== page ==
PUBLISHED November 11th, 2013 01:30 am | UPDATED April 14th, 2016 05:51 pm
Haven’t we had enough of this whole celebrity chef BS? The likes of Jamie ‘lacklustre’ Italian and Keong Saik ‘snooty’ Snacks banging on star power more than culinary prowess? The Waku Ghins and Jaans pricing themselves audaciously out of commoner reach?
So when substance consistently matches, if not exceeds, the hype, it’s a refreshing anomaly that’s worth shouting out about. Pizzeria Mozza is our hopeful keeper in this effervescent, transient restaurant scene accustomed to bells and whistles. And the thronging crowds show no signs of abating three years since its opening.
The buzz is infectious, as you swerve through tight spaces and past spiffily-decked, multi-cultural servers to your seat. Rock tunes pulsating with swag, bar-side diners watching dough disks being flipped and shoved into rustic stone ovens, window-side guests having a rambunctious time as passers-by watch with intrigue – the scene has an irresistible urban-chic theatricality, literally a slice of Mozza’s LA branch transplanted into MBS.
Pizzeria Mozza’s food is clearly in a league of its own – the way it celebrates cheese is a case in point. Goat cheese is fried (!), till merely a paper-thin crust holds the tangy, surprisingly refreshing chevre in place, providing a textural one-up. Underneath sits a bed of stewed lentils literally bursting with the aromas of Mediterranean spices and wine ($17). Ricotta Cheese, on the other hand, comes au naturel on a crostino – creamy, smooth and slightly sweet as it should be, though paired dubiously with a braised-to-death artichoke stew, indistinguishable in the dim light ($18).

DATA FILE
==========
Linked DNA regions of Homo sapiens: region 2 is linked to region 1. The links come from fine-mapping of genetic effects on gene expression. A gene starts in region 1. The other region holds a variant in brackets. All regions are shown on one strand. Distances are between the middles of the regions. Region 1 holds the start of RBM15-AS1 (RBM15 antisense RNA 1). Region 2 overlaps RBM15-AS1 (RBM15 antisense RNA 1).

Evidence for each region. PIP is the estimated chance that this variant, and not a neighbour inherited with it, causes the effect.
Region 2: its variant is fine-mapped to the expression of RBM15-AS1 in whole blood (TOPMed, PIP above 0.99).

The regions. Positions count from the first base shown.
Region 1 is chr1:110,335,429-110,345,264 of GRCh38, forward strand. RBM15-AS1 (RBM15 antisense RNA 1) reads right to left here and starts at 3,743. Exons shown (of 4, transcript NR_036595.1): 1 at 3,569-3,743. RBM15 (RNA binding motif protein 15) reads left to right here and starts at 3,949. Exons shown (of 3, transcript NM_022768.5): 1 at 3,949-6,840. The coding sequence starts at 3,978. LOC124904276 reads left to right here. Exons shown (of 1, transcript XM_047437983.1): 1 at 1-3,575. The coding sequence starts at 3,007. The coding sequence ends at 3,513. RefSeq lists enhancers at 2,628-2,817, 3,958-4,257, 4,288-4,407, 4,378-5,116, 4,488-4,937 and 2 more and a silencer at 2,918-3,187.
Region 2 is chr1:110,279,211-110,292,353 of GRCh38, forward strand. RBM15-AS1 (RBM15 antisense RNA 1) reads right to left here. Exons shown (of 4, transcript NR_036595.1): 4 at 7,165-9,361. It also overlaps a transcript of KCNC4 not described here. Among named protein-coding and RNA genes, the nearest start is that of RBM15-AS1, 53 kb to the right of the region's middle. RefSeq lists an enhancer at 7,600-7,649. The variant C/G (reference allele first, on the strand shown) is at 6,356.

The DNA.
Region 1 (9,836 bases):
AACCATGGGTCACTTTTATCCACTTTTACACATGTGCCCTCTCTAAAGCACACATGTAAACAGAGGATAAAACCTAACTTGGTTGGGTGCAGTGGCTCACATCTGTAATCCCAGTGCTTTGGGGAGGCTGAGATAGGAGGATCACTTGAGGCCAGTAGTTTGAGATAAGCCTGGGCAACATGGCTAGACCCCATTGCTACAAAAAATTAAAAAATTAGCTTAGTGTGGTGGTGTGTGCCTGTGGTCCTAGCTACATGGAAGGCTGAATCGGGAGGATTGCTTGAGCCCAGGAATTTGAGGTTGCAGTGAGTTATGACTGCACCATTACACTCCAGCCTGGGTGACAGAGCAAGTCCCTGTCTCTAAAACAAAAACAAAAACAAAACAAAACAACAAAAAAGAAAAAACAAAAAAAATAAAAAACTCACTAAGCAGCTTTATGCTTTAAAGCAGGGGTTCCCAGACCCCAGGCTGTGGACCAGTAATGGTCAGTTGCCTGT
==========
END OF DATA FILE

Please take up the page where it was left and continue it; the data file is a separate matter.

Next up, Buffalo Mozzarella – as a softer, moister cousin of the more ubiquitous cow’s milk mozzarella – arrives with only strips of prosciutto in tow ($32). It takes a stroke of faith to present just two basic ingredients on a plate with no further seasoning or embellishments, but when wrapped together, the assertive saltiness of the imported ham dances around the creaminess of the house-made cheese like they were meant to be.
Of course, cheese finds itself conspicuously in Mozza’a famed pizzas (from $19 to $38). And not having one is like heading to the haj and turning back at the airport. Blistered pizza edges curve into a well of messy cheese, hitting somewhere between a crackling skinny pizza on steroids and a New York thick-crust deli pizza on the slim. The toppings – from speck to Yukon potatoes – are really immaterial in this case. When commercial yeast is eschewed in favour of a more temperamental starter culture, when even flour is imported to ensure a spectacular dough, you know that every effort is made to calibrate only the best quality. The ’35 minutes wait for pizza’ disclaimer on the menu suddenly doesn’t seem that absurd after all.
While waiting, there are antipasti, salads, bruschetta and paninis to hold you up. There is hardly any room to go wrong, so deciphering the many unfamiliar Italian terms on the words-only menu shouldn’t be too daunting – just aim and shoot. You’d be glad if you hit the Baccala Mantecato Bruschetta (say what?) ($18).
Salt cod whipped till smooth as meringue is lovingly doused with olive oil and set on wheels of toasted bread. They’re plain divine, comfort food at its best. Skewered calamari ($18) is dusted with parsley and grilled to coax an oleaginous smokiness, lifted by a squeeze of lemon, while Baked mussels ($18) are textbook-perfect – tender and sweet in a white wine broth.
There are decent restaurants that have happy hours, one-for-one promos and ever-changing menus. There are outstanding restaurants that do pop-ups, specialty dinners and the trendy things that sustain buzz around them. And then, there’s Pizzeria Mozza.
When you have top-notch ingredients prepared simply with care and fastidiousness, the resultant quality speaks for itself. No need for bells and whistles. Or any of that celebrity chef BS.
Written by Mr Nom Nom
On this occasion the meal and photos were compliments of Mozza